Addison’s disease is a medical condition that causes the adrenal glands to under-produce the needed hormones of aldosterone and cortisol. In some cases, the disease is first diagnosed when people have an addisonian crisis, where steroid levels are so low they produce conditions like extreme hypotension, and altered blood sugar, potassium, and calcium levels. These crises can be life-threatening if not treated promptly, and anyone with Addison’s is subject to them at any time, especially under periods of significant mental or physical stress. There are ways to reduce likelihood of experiencing an addisonian crisis, but people with this condition need to watch carefully for signs of one and get prompt medical attention if symptoms begin to occur.
The main symptoms of an addisonian crisis are important to recognize. Many people notice strong and severe pain in the stomach, and this discomfort is also sometimes felt in the lower back and the legs. A crisis is usually marked by vomiting that is extreme, which would make it very difficult to take the needed steroid medicine orally. Diarrhea may also be present, and both vomiting and diarrhea can create significant dehydration.
Another symptom of an addisonian crisis is very low blood pressure, but most people may not be able to determine this at home. Should this condition be ignored, other symptoms can occur. People may lose consciousness and could lapse into coma. Given that a crisis can progress quickly, it’s strongly advised that people wear medic alert bracelets, as this helps doctors prevent crises by using extra hormones in emergency settings.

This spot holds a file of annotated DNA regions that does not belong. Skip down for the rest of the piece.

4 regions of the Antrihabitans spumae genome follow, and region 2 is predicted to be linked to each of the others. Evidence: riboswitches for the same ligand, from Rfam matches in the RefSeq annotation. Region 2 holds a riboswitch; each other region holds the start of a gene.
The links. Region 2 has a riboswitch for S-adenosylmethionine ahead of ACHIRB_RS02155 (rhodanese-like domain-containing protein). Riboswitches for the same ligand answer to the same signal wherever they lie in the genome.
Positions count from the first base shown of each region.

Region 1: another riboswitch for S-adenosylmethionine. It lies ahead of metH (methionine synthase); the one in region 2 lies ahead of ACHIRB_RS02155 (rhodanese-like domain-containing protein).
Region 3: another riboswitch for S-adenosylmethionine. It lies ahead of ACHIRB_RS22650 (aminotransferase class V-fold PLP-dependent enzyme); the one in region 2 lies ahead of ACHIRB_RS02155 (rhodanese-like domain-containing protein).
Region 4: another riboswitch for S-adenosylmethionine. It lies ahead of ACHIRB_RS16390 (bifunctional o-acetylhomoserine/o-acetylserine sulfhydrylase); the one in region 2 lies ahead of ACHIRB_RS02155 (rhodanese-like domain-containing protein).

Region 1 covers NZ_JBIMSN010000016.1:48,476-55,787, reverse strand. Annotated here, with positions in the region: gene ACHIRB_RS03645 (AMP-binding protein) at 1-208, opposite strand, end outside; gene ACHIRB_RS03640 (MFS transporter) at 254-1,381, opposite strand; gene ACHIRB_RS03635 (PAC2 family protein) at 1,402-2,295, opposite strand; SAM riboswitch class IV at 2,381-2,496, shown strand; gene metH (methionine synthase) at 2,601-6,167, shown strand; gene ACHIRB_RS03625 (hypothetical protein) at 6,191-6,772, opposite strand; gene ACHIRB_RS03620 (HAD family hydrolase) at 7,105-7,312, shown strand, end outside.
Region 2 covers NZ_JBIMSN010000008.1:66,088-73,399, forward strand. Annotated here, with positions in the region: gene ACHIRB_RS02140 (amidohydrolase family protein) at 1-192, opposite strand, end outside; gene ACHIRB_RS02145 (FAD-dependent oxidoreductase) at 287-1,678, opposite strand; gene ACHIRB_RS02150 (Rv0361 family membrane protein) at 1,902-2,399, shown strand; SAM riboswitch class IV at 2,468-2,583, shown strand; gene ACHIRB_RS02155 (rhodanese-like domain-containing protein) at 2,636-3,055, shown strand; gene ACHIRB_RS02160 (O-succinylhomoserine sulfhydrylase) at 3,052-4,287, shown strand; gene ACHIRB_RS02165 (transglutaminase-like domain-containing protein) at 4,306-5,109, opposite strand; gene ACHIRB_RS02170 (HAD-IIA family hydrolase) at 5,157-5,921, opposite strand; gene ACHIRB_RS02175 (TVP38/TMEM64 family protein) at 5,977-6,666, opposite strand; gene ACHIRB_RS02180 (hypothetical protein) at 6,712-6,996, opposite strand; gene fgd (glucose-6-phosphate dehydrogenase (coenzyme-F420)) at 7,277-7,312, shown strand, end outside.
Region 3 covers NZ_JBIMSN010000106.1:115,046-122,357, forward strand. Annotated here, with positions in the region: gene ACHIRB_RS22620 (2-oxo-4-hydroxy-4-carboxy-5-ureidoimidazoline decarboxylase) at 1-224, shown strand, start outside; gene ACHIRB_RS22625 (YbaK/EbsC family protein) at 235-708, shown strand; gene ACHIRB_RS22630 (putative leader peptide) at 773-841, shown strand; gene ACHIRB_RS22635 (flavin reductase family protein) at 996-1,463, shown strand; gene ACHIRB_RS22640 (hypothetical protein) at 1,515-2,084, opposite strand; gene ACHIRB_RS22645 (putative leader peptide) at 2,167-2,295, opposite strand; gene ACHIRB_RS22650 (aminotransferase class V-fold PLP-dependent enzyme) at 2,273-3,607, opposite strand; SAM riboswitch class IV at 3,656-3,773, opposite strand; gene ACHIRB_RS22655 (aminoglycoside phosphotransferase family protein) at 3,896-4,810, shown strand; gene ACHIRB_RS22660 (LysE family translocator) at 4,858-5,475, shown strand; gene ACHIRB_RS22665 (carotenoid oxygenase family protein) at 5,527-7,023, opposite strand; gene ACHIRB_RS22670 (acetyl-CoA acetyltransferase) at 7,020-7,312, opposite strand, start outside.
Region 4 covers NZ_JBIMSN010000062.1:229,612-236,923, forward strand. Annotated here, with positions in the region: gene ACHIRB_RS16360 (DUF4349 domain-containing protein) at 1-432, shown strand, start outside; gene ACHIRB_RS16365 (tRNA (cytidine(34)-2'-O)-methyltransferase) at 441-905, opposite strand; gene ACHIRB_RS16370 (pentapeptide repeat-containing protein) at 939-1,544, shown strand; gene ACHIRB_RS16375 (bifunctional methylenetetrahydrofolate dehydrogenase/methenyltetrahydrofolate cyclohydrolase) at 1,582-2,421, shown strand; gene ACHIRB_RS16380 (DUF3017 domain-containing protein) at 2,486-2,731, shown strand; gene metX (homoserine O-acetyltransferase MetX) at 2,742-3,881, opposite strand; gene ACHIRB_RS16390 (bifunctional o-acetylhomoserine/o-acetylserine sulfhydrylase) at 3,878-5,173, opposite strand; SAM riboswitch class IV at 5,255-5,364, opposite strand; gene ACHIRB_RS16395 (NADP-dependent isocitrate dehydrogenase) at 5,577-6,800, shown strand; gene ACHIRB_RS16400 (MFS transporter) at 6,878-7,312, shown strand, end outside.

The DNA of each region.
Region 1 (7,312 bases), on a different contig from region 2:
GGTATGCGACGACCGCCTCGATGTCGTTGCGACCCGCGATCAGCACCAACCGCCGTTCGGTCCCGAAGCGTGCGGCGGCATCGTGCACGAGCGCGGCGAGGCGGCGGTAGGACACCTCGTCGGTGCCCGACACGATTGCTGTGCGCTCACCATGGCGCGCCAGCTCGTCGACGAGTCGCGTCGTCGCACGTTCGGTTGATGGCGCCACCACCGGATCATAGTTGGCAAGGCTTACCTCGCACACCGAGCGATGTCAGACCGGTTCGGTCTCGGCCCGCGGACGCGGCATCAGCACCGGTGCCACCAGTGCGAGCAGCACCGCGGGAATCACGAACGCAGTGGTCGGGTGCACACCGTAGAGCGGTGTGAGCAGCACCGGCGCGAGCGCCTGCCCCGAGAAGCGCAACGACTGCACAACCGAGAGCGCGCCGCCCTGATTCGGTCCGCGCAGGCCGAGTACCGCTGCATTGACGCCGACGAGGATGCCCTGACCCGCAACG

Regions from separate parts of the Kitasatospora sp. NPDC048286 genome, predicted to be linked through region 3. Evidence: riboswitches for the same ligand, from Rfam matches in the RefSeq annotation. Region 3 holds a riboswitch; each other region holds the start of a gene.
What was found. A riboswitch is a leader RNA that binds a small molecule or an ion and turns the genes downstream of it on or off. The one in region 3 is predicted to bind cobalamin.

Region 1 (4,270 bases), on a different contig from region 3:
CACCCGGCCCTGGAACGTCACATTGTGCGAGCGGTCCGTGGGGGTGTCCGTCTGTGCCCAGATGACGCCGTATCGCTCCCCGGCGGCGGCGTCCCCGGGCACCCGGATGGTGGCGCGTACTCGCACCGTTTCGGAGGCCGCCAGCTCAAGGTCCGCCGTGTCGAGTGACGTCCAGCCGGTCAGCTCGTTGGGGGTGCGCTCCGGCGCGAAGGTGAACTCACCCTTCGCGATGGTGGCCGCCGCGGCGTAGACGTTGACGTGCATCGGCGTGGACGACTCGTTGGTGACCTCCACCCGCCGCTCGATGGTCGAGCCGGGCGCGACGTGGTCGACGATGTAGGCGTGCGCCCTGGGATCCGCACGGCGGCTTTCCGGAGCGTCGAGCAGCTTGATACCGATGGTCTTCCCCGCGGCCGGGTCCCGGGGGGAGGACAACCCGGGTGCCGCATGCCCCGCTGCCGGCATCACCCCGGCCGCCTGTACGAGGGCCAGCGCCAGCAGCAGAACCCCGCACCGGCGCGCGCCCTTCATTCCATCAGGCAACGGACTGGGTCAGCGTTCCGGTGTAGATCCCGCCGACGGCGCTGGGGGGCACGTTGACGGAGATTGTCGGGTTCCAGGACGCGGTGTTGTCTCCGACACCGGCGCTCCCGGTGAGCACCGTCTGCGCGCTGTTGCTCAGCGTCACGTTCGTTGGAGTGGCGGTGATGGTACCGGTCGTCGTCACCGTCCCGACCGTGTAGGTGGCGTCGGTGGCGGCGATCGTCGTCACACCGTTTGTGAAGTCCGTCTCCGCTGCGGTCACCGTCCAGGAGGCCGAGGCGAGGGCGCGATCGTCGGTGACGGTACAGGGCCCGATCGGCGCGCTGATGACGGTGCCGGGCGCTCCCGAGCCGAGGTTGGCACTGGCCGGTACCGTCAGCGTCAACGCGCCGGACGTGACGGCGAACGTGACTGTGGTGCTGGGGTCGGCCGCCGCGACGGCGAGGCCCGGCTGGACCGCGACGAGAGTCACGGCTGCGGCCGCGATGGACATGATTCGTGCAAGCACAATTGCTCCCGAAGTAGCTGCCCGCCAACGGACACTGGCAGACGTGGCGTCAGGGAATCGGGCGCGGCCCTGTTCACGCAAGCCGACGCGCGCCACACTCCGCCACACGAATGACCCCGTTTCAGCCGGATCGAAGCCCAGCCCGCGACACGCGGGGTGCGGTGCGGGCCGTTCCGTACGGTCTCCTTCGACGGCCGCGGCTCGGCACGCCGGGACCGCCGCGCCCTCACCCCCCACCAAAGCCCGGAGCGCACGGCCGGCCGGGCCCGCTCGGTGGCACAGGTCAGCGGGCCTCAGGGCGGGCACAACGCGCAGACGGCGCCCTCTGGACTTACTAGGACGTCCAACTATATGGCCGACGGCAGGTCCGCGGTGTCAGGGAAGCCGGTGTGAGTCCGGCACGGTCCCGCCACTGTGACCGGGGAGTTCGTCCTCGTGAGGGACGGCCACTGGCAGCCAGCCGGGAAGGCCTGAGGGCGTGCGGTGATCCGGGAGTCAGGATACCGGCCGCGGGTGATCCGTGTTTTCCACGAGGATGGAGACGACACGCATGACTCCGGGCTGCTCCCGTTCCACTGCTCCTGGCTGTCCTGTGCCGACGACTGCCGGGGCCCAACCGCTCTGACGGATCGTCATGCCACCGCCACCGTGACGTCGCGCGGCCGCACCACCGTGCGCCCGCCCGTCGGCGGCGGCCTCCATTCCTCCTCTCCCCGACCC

The main initial treatment for an addisonian crisis is injection of additional cortisol in the form of drugs like hydrocortisone. People who have been previously diagnosed with Addison’s usually carry syringes of this prescribed hormone with them, so they can use it at first signs of a crisis. Medical follow-up is needed, and many patients will require additional treatment. If the crisis is caught early, treatment usually takes the form of an infusion of electrolyte-balanced fluid with extra steroid medicine.
There are a number of circumstances under which those with Addison’s might have crises. If people have an infection, and especially if they run fevers, they may be more prone to a crisis. Surgery or sudden accidents could precipitate an addisonian crisis. Dehydration is just as concerning and may result in medically urgent situations. Essentially, anything that causes high physical or emotional stress may be likely to cause this complication of Addison’s disease; people with the illness need to identify areas of high stress in their life and learn to use preventative extra medication during these times, as directed by their physicians.